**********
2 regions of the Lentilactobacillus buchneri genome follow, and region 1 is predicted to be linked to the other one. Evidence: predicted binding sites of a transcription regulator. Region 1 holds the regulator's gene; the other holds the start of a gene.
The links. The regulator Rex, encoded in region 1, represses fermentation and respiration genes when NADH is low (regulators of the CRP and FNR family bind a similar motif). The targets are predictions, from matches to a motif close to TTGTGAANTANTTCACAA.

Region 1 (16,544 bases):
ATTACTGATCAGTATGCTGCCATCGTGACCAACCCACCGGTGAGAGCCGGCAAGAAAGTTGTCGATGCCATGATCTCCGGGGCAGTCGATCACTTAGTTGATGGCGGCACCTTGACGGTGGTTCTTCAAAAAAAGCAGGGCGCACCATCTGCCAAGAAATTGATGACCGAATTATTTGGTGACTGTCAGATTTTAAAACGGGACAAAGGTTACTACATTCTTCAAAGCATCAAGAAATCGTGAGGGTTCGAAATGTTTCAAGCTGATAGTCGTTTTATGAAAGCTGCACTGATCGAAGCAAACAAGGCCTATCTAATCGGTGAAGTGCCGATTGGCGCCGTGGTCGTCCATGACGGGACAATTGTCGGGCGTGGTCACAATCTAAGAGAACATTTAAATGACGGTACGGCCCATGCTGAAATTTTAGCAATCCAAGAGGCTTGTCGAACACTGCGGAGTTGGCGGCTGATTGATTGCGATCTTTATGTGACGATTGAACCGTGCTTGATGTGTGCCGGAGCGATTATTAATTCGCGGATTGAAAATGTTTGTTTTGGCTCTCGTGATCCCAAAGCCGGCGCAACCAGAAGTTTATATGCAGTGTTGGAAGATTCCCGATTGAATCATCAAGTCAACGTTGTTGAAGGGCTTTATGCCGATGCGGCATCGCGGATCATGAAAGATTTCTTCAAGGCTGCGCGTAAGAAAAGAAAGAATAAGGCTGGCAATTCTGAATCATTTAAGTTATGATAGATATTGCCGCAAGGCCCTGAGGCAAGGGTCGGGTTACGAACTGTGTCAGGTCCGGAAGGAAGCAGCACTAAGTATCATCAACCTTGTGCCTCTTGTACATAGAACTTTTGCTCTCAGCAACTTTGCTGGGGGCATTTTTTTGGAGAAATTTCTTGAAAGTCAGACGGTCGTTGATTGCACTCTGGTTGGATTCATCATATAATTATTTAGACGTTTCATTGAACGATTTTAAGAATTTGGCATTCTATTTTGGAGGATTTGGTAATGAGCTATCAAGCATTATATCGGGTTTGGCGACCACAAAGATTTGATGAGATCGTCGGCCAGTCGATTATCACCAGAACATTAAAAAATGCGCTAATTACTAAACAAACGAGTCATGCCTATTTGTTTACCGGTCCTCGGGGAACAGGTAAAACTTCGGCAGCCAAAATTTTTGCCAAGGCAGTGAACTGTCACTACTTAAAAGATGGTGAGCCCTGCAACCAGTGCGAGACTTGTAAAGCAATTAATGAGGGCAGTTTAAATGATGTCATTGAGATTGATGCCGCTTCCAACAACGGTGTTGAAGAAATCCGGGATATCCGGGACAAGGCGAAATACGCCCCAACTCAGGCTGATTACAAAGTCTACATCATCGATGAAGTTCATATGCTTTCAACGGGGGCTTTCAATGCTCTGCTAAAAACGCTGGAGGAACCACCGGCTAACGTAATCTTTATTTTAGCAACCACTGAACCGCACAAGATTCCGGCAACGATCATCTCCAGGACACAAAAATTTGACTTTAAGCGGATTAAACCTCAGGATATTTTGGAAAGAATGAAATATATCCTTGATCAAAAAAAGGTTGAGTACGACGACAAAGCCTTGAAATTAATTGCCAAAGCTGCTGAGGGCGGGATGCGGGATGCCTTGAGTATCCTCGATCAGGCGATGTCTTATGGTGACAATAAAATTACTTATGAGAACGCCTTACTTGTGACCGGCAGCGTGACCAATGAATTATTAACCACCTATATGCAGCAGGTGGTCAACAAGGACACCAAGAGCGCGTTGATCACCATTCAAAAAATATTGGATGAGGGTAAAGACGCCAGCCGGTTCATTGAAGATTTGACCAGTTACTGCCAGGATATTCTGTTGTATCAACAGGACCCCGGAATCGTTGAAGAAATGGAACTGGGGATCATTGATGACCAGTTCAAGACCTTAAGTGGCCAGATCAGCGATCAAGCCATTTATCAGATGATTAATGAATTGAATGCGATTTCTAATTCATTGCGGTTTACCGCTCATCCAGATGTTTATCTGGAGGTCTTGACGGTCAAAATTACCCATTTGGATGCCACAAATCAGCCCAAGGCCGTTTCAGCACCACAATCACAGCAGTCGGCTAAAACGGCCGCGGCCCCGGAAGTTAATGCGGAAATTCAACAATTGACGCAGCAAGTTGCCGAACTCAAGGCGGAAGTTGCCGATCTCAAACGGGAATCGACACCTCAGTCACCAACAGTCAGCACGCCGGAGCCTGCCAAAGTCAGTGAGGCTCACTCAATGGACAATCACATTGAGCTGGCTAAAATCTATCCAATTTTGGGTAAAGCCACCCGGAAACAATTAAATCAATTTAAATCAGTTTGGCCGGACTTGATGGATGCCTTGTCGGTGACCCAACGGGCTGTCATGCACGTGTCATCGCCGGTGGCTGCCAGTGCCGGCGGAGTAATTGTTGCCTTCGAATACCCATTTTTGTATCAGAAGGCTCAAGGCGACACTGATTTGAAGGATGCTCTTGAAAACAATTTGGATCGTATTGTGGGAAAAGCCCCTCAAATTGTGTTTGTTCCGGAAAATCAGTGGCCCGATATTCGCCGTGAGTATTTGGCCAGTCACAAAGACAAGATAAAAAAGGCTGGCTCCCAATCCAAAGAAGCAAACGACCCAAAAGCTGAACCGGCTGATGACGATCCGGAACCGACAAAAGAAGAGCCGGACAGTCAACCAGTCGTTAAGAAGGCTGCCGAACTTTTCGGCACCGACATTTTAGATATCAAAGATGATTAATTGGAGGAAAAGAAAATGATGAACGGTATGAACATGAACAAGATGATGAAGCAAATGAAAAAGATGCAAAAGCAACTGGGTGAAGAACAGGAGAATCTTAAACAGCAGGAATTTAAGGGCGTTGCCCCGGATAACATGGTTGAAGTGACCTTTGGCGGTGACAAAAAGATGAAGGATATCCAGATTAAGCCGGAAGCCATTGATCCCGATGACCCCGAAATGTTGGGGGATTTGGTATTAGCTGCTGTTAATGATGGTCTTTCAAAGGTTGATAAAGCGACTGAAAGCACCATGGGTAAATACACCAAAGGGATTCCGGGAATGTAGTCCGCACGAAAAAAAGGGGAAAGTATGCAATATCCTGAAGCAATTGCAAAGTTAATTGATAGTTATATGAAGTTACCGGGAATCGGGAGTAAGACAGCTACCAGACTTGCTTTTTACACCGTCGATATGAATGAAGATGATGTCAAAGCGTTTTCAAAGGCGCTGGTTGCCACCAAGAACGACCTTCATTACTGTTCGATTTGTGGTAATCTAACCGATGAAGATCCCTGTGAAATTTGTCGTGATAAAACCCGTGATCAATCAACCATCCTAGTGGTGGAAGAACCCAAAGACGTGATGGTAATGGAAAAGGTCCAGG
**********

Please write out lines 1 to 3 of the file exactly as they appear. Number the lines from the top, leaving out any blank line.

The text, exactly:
2 regions of the Lentilactobacillus buchneri genome follow, and region 1 is predicted to be linked to the other one. Evidence: predicted binding sites of a transcription regulator. Region 1 holds the regulator's gene; the other holds the start of a gene.
The links. The regulator Rex, encoded in region 1, represses fermentation and respiration genes when NADH is low (regulators of the CRP and FNR family bind a similar motif). The targets are predictions, from matches to a motif close to TTGTGAANTANTTCACAA.

Region 1 (16,544 bases):